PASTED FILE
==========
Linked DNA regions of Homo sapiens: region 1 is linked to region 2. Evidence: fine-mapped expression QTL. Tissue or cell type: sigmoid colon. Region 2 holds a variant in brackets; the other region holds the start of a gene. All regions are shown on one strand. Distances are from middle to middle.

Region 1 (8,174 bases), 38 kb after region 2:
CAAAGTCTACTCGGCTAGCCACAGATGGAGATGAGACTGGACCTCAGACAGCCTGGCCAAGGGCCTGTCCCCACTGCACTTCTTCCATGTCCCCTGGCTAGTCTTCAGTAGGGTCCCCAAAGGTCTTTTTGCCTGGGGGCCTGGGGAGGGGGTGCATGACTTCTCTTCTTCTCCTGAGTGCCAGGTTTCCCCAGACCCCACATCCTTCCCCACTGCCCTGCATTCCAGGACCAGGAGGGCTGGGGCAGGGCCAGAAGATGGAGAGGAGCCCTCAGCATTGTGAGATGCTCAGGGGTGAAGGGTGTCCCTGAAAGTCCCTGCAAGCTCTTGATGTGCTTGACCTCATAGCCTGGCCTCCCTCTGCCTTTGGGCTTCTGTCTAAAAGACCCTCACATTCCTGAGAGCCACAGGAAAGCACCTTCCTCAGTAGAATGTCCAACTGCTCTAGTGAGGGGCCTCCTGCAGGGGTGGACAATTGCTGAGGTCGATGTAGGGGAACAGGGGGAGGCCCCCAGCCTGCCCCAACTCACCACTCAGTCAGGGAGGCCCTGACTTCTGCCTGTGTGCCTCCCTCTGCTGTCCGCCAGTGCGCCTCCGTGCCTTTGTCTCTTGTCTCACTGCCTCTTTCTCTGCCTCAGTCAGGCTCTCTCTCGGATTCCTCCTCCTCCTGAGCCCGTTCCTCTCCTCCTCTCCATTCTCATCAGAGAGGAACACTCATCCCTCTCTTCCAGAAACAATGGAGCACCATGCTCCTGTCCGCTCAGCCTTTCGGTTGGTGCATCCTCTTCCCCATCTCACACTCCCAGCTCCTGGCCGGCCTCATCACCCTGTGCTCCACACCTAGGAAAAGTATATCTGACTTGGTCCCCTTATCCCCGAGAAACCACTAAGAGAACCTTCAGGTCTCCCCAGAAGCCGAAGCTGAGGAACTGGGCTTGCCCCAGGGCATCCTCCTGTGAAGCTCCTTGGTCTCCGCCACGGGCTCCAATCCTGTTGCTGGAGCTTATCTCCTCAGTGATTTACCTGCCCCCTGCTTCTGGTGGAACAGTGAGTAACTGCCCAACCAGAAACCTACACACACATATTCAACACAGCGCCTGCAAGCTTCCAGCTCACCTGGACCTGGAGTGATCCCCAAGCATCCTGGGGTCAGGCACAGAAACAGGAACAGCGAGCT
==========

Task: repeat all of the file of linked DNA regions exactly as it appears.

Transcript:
Linked DNA regions of Homo sapiens: region 1 is linked to region 2. Evidence: fine-mapped expression QTL. Tissue or cell type: sigmoid colon. Region 2 holds a variant in brackets; the other region holds the start of a gene. All regions are shown on one strand. Distances are from middle to middle.

Region 1 (8,174 bases), 38 kb after region 2:
CAAAGTCTACTCGGCTAGCCACAGATGGAGATGAGACTGGACCTCAGACAGCCTGGCCAAGGGCCTGTCCCCACTGCACTTCTTCCATGTCCCCTGGCTAGTCTTCAGTAGGGTCCCCAAAGGTCTTTTTGCCTGGGGGCCTGGGGAGGGGGTGCATGACTTCTCTTCTTCTCCTGAGTGCCAGGTTTCCCCAGACCCCACATCCTTCCCCACTGCCCTGCATTCCAGGACCAGGAGGGCTGGGGCAGGGCCAGAAGATGGAGAGGAGCCCTCAGCATTGTGAGATGCTCAGGGGTGAAGGGTGTCCCTGAAAGTCCCTGCAAGCTCTTGATGTGCTTGACCTCATAGCCTGGCCTCCCTCTGCCTTTGGGCTTCTGTCTAAAAGACCCTCACATTCCTGAGAGCCACAGGAAAGCACCTTCCTCAGTAGAATGTCCAACTGCTCTAGTGAGGGGCCTCCTGCAGGGGTGGACAATTGCTGAGGTCGATGTAGGGGAACAGGGGGAGGCCCCCAGCCTGCCCCAACTCACCACTCAGTCAGGGAGGCCCTGACTTCTGCCTGTGTGCCTCCCTCTGCTGTCCGCCAGTGCGCCTCCGTGCCTTTGTCTCTTGTCTCACTGCCTCTTTCTCTGCCTCAGTCAGGCTCTCTCTCGGATTCCTCCTCCTCCTGAGCCCGTTCCTCTCCTCCTCTCCATTCTCATCAGAGAGGAACACTCATCCCTCTCTTCCAGAAACAATGGAGCACCATGCTCCTGTCCGCTCAGCCTTTCGGTTGGTGCATCCTCTTCCCCATCTCACACTCCCAGCTCCTGGCCGGCCTCATCACCCTGTGCTCCACACCTAGGAAAAGTATATCTGACTTGGTCCCCTTATCCCCGAGAAACCACTAAGAGAACCTTCAGGTCTCCCCAGAAGCCGAAGCTGAGGAACTGGGCTTGCCCCAGGGCATCCTCCTGTGAAGCTCCTTGGTCTCCGCCACGGGCTCCAATCCTGTTGCTGGAGCTTATCTCCTCAGTGATTTACCTGCCCCCTGCTTCTGGTGGAACAGTGAGTAACTGCCCAACCAGAAACCTACACACACATATTCAACACAGCGCCTGCAAGCTTCCAGCTCACCTGGACCTGGAGTGATCCCCAAGCATCCTGGGGTCAGGCACAGAAACAGGAACAGCGAGCT